- Category: Commentaries
- Written by J.M. David
It’s a Friday night and I’m meeting a date to go have some good Caribbean food. We’ve heard great things about this restaurant and look forward to checking it out. We get there and start getting comfortable for a cozy dinner. The menu looks great. From king fish, to jerk chicken and some tasty sides of plantain, everything calls out to our taste buds.
Except for the waitress.
I have always tried to make a point of supporting our community Black businesses but I keep getting the sense that my loyalty is too rarely appreciated. Is it that Black businesses take the community’s business for granted? Are we not allowed to demand and expect the same level of service as we get anywhere else?
An even more disturbing question that my date raised after our experience with that waitress is: “Would they treat their White customers like that?” My sincere conclusion, based on my own observations, is that they most often would not. It’s really a subconscious thing.
The saying that “familiarity brings contempt” has everything to do with the bad service we too often get when dealing with our own community businesses.
If a White woman had asked the same question to that waitress about how spicy the jerk chicken was, the waitress would have just assumed that her customer was genuinely inquiring about an unfamiliar dish. Ironically, that same community familiarity which should be an asset for many Black businesses to go the extra mile to better serve their community clientele is the same attribute which works against us.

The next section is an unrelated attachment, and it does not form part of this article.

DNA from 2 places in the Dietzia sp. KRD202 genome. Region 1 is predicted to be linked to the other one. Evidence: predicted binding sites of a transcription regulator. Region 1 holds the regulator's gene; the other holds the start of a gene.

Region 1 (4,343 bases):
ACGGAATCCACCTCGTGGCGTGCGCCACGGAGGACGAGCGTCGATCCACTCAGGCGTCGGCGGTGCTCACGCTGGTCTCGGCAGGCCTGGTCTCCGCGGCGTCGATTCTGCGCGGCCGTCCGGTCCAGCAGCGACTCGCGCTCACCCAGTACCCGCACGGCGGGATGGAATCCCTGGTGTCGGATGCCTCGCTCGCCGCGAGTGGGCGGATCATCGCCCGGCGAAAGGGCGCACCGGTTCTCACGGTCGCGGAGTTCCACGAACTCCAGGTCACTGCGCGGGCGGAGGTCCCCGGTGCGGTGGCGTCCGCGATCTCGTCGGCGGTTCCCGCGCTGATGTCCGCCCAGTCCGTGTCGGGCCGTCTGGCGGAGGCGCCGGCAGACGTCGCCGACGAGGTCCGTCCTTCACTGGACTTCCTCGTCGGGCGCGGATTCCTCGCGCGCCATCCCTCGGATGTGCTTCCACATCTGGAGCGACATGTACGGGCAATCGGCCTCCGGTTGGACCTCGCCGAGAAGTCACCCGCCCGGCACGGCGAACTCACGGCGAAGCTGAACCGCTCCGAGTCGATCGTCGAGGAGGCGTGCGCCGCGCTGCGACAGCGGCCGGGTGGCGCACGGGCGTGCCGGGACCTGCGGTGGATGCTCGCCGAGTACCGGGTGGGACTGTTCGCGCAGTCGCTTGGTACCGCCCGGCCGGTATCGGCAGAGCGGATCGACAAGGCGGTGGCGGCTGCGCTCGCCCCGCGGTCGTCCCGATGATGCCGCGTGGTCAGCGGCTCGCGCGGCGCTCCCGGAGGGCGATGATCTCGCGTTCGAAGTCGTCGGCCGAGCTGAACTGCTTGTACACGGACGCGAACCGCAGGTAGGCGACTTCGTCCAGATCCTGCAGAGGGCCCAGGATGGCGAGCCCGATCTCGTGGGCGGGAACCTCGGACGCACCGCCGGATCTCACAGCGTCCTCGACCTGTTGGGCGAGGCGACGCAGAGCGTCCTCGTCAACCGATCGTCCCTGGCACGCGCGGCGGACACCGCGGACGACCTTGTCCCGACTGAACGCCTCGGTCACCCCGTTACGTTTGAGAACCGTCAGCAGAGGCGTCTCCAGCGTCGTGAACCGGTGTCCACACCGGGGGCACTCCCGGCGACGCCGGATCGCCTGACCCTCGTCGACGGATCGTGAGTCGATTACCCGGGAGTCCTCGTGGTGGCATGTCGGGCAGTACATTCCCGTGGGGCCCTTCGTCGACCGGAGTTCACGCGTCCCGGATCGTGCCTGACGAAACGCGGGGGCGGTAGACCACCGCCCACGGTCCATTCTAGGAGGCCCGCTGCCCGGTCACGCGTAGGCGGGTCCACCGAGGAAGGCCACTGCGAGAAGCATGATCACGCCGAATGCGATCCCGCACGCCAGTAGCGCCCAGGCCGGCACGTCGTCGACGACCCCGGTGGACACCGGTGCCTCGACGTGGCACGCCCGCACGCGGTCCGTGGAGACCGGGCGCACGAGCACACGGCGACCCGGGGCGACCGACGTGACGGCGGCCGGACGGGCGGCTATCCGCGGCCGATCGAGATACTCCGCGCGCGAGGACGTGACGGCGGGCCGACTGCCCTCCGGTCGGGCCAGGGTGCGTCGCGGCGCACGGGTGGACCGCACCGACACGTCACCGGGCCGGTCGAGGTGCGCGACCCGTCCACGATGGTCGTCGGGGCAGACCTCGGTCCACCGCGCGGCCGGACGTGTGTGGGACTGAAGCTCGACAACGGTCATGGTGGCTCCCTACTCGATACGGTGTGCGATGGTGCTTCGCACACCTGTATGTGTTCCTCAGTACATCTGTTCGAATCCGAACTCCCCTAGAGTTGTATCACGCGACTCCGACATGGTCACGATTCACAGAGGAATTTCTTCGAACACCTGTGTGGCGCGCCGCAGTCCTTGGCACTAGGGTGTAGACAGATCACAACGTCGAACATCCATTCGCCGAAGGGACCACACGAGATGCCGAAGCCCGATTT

While discussing my “bad service while Black” experience with a friend of mine who happens to be a waitress, she had an interesting theory about all this. Although Black herself, she acknowledged that she often assumes that Black customers are bad tippers. Therefore, she prefers to offer better service to non-Black customers who will surely give her a good tip if she gives them stellar service. She explains: “One thing about Black customers, you can give them the greatest service but you’ll still get pocket change for tips. So I just don’t bother.”
Bottom line is that all those assumptions and attitudes are born out of self-hate. How can we as a community expect to fight against those external stereotypes and racist attitudes if we insist on perpetuating them ourselves?